Also, these diagrams should be continued in order to be able to improve the final inaccuracies of my formula (the growth related changes) Unfortunately I lack the necessary financial support, and because of that the necessary time, to extend these diagrams speedily. I did finally continue this diagram up to more then 1000 but it will take some more.
Can a number be skipped?
I can answer that with a resounding no, since every number comes to lie on the prime number star and is placed in its rule. Furthermore, every number has an infinitely long doubling-series above it. Every even number can be halved and every odd number multiplied by 3 and added to 1, which they then insert into the reductions-grid and join with the increase-grid. That is to say, it is a natural law.
Therefore there are no gaps!!!
Can number extend infinitely?
In my opinion, no, since the conjoining of the reductions and increase – grid does not enable an escape. The diagrams show this and are sufficient to prove it for me.
Every number has a doubling-series above it which effects the reducing of infinity!
The odd numbers are completely (and without exception) bound by the behaviour of the increases (finite cycles) and lead to reductions in regularity – see above.
Where or how should an escape be possible?
Can circles arise?
In my opinion, no, since every increase-cycle, from whatever point, must end in the reduction strand since it itself is always different. Every number arises from a doubling strand (halving strand) which comes from infinity. The reductions grid is complete and is directed from infinity to the stem. The increase-grid binds the strands (see tree) and leads them to the stem of the tree. The behaviour of the green branches in collatz 4 show me that there are rather more reductions which would be possible than are allowed, not vice versa. But only if fewer reductions were possible would there be a place for a loop.
There is some advance in predictability.
The openings of the series 6n+1, 6n+3 and 6n+5 alternate with one another on a branch. (See Collatz tree.)
The series 6n+3 has no branch.
The first opening in the series 6n+1 is impossible, since it – 1/3=2n is even. This causes a double reduction to arise at the beginning of this series, which is shown in Collatz 2.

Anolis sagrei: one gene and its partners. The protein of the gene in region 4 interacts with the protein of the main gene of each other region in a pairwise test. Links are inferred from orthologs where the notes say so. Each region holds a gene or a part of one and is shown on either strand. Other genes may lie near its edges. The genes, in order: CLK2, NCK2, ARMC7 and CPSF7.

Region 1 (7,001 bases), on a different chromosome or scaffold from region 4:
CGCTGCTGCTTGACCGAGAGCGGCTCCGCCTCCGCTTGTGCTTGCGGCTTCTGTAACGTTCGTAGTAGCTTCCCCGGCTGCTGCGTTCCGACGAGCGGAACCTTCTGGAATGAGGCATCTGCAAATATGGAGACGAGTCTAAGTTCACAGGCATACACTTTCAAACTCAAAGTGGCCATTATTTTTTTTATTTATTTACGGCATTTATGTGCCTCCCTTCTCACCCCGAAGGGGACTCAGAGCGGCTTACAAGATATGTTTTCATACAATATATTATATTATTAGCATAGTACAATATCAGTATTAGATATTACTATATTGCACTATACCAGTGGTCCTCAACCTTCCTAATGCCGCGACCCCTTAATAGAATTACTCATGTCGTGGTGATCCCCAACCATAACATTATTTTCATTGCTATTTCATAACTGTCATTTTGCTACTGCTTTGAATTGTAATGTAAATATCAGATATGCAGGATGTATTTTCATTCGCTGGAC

Certain predictions can be made in association with the reduction-grade-calculation….
What remains are the formulae you can use to determine where a number is on the collatztree .
Dividing a natural number, x, by 6 produces a remainder of 0-5 and is ordered so the numbers are placed on the strand 6n+R of the prime number star. So with the help of the behaviour rule, one can make some predictions. However, since they deal with a steadily growing series, the rules must also grow in order to be able to make further predictions. This fact complicates the issue, since if one takes a high number without the underlying network in place, the preceding growth steps are missing.
A tree now grows slowly from under, to above and from inside to out and does not begin somewhere in the room and then grow back to the root. This growth law is forced by a predetermined growth root.
I think it may therefore be difficult to find a formula which explains the growth process backwards, before the said growth process occurs.
For me, the illustrations are sufficient to prove the complete growth of Collatz.
My studies are only empirical (so I have been informed), but it is the experience which takes us forward. I hope that, even if I have not succeeded in answering all the questions from a mathematical point of view, I have at least comprehensibly answered the question of completeness and in so doing have produced a further step – perhaps a fundamental step – toward the answer of the Collatz problem.
Note on use of terms
Reduction strand and doubling strand, series, branch, line – are identical. It is merely a different form of representation and looking at it.
What do you think about it?
Do you have some more questions?